"Over the raging waves of human will,
The Savior's Spirit walked; and all was still."

Have we ever experienced this converting grace of Jesus? Has a divine light ever darted into our minds, showing us, by its irresistible power, the wretchedness of our condition, and the glory of Emmanuel? Have we been brought in humble submission to the foot of the cross, and there found pardon, and peace, and joy, and rest to our souls? Until this great work be done, we are exposed to the curses of the Law, and the eternal vengeance of a Holy God. But love invites us to his throne, and all who touch the scepter of his grace shall live.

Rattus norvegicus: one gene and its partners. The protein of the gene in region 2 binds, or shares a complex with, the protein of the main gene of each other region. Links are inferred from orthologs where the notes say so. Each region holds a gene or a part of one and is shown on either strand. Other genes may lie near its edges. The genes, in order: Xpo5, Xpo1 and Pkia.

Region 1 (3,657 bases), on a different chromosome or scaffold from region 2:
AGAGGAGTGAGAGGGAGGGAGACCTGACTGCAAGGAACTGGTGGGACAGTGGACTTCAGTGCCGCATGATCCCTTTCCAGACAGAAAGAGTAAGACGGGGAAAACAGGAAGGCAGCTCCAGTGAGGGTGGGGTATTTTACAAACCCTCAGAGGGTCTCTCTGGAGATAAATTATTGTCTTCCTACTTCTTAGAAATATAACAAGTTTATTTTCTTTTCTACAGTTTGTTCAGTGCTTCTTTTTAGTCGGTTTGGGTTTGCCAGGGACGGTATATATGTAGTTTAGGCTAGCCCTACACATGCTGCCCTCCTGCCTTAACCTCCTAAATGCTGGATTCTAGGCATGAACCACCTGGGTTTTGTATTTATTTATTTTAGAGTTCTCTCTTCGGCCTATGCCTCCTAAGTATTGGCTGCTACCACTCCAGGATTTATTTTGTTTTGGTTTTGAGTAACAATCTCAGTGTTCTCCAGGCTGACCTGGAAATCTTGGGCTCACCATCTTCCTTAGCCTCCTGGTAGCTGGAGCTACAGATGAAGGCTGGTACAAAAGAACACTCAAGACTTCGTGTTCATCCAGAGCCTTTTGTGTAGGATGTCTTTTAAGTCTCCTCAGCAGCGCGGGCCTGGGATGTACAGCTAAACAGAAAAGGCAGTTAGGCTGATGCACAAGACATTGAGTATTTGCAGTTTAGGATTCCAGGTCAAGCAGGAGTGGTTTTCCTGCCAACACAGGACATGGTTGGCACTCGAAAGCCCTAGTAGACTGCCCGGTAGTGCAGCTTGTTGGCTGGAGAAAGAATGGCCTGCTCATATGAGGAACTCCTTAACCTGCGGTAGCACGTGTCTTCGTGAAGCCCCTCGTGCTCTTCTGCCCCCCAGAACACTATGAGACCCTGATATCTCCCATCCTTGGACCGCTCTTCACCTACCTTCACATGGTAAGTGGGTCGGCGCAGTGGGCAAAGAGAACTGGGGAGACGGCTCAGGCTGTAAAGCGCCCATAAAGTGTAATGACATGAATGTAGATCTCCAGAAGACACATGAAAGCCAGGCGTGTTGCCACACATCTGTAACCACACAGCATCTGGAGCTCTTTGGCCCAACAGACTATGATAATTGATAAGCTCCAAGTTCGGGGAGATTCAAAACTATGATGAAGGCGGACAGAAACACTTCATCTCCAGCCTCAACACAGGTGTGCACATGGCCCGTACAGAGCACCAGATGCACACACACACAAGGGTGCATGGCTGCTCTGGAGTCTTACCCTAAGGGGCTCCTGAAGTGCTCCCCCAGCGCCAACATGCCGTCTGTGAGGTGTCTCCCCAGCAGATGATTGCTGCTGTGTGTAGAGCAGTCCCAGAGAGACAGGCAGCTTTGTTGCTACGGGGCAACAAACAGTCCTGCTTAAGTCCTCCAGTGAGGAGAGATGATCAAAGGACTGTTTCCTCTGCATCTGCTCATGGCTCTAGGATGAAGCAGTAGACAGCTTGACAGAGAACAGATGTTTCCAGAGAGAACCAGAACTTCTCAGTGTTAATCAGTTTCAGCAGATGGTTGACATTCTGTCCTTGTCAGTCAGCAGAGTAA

To prepare the way for Saul's admission into the Christian Church, Jesus appeared in a vision to Ananias, a disciple dwelling at Damascus, and commanded him to enquire at the house of Judas for one called Saul, that he might put his hand on him, and restore him to sight. Ananias, dreading the interview, replied, "Lord, I have heard by many of this man, how much evil he has done to your saints at Jerusalem and here, he has authority from the chief priests to bind all that call on your name." Jesus graciously dissipated his fears; "Go your way, for he is a chosen vessel unto me, to bear my name before the Gentiles, and kings, and the children of Israel, for I will show him how great things he must suffer for my name's sake."